22 October 2007


One of the many things that Costa Rica is known for is it's biodiversity. Fauna and flora. I am going to take advantage of that fact and use flowers local to my wedding location... so local that they will be cut from the grounds of the bungalows we will be staying at as well as hosting the reception and ceremony. The funny thing is that you can't always control nature so I don't know exactly what will be available for my bouquet in January.

And I am fine with that.

I decided to write this post after thinking over that crazy news story last week where someone did not have a contract but paid over $25,000 for flowers for a single wedding and they were not the right shade of pink so the bride is now suing the florist for $400,000.

Ideally I want an arch made with mosquito netting and simple arrangements similar to this image from floralartistry.com. Mosquito netting is already at the location to cover beds and the flowers are on the premises. It will be no big deal if we can't construct the arch or it is too windy because the Caribbean Sea by itself does make an awesome wedding backdrop.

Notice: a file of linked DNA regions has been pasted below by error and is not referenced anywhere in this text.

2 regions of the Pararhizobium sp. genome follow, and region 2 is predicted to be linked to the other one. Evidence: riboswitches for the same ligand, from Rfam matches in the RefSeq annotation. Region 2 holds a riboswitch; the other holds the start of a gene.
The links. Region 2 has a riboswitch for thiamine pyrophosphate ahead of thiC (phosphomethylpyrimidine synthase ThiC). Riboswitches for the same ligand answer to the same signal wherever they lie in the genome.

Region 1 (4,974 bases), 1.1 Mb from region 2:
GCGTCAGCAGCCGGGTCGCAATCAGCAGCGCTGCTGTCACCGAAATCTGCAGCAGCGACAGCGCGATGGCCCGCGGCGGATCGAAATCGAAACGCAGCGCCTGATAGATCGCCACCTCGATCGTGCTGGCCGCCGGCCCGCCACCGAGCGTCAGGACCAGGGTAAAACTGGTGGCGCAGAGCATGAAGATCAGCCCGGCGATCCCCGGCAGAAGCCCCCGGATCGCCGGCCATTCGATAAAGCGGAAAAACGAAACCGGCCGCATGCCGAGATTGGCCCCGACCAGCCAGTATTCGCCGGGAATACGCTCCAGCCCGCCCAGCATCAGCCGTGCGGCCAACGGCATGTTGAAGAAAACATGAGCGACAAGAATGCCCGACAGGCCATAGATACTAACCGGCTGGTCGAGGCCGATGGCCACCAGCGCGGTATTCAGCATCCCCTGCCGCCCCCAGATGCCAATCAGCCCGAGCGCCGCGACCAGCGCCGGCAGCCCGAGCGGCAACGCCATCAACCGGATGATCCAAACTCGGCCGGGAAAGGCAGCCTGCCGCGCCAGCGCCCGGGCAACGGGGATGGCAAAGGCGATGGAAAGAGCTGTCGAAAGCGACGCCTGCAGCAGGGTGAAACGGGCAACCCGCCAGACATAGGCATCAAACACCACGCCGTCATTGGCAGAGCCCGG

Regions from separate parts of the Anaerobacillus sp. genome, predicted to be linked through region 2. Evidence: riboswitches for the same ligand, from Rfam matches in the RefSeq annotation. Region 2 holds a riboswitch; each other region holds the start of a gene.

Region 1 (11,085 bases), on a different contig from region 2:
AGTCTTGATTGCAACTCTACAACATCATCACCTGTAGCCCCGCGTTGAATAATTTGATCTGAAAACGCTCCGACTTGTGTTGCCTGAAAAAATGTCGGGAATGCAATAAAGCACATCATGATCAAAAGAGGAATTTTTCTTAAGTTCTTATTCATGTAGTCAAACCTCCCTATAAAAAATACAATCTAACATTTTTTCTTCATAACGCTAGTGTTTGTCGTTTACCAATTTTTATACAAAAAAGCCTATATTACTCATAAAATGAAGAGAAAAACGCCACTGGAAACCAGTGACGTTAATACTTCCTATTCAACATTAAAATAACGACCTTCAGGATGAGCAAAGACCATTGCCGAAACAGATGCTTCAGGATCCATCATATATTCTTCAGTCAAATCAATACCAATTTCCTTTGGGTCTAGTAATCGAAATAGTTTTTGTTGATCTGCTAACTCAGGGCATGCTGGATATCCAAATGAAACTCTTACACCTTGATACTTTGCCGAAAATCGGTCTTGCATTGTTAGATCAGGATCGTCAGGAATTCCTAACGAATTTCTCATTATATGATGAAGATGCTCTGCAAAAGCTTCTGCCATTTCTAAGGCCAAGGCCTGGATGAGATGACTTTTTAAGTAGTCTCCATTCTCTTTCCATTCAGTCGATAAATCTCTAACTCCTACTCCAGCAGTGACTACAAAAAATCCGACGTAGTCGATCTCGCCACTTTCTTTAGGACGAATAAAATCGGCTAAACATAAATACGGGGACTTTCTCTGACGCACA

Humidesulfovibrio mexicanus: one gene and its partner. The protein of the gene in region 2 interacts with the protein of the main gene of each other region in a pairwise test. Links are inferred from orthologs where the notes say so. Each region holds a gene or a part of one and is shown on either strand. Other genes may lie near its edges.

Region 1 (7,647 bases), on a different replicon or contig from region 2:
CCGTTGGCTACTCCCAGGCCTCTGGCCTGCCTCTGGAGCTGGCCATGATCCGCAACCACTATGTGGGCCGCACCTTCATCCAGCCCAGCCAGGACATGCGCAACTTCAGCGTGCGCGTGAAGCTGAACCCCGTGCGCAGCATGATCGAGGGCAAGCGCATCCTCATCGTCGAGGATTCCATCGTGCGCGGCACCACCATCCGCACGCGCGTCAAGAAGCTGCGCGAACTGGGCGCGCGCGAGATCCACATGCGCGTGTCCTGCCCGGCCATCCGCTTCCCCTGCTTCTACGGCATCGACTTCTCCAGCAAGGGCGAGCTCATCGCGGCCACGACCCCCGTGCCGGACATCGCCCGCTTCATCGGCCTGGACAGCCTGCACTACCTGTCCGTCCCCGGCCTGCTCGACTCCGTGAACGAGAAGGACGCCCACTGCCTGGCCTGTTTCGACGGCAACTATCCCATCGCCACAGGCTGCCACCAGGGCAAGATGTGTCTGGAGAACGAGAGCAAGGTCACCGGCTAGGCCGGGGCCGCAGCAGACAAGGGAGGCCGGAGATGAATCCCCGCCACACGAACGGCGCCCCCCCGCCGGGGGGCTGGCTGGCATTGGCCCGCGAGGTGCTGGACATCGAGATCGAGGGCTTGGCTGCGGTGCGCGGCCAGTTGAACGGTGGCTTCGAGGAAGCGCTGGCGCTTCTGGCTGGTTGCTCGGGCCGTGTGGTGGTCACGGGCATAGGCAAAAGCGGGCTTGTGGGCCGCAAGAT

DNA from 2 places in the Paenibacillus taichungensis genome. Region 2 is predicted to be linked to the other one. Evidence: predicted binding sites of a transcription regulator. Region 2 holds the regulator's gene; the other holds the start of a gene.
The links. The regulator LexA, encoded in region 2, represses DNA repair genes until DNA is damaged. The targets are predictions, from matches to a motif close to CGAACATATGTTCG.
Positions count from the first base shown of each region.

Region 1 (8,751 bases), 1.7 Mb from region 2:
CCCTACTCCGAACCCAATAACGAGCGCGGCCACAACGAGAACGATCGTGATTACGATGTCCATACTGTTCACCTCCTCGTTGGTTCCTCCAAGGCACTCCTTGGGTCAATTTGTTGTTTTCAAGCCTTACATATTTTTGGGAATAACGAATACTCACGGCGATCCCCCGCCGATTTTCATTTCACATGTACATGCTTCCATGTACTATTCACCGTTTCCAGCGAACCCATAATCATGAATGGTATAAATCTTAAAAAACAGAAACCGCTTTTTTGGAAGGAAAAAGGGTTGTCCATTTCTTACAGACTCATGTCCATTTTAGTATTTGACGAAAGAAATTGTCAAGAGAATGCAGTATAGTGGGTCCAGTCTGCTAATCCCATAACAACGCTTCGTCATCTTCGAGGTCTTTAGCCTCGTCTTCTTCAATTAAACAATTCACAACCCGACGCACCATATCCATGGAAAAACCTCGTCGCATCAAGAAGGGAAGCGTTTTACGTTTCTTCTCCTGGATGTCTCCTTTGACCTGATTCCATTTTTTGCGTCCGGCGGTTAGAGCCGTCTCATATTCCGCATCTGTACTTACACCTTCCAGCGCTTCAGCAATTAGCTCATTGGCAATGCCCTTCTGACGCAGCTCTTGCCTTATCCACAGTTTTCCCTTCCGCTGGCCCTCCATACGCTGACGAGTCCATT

I want a bouquet as well as bouquets for my side of the wedding party. They can double as centerpieces at the family-style dinner we will have later in the evening. The arrangements from the arch can be used as reception decor as well. I also want bouts for my fiance's side of the wedding party, our fathers, and his mother.

Here is an example of what is available at our location and the kind of work our wedding coordinator, Dawn Yates, can do.

Basically heliconias, bromeliads, and orchids should be abundant for the wedding. The orchids flowering at that time are usually purple and I am vain enough to know I'll pass on those since they don't go with our saffron/merlot colors. The heliconias will be awesome though (so awesome that they are on our monogram as well as our yard at home) and so will the bromeliads. I already know that I will not be cool with raping the garden for a lot of flowers and want to maximize the less-energetically expensive leaf blades in all arrangements. We are cutting a number of leaves anyway since we are using banana leaves that need to be pruned for plates. We are also collecting fallen leaves for escort cards. I don't know the species but my coordinator says that they are in the almond family and the underside is packed with tanins so we can write scratch names into the blade two days before the wedding and the darker oxidation will be visible for the reception dinner. Here are some great ways to use blades in arrangements.

After the wedding and after they lose their vitality the flowers will be composted at the site they were picked from. They will join our banana leaf plates.

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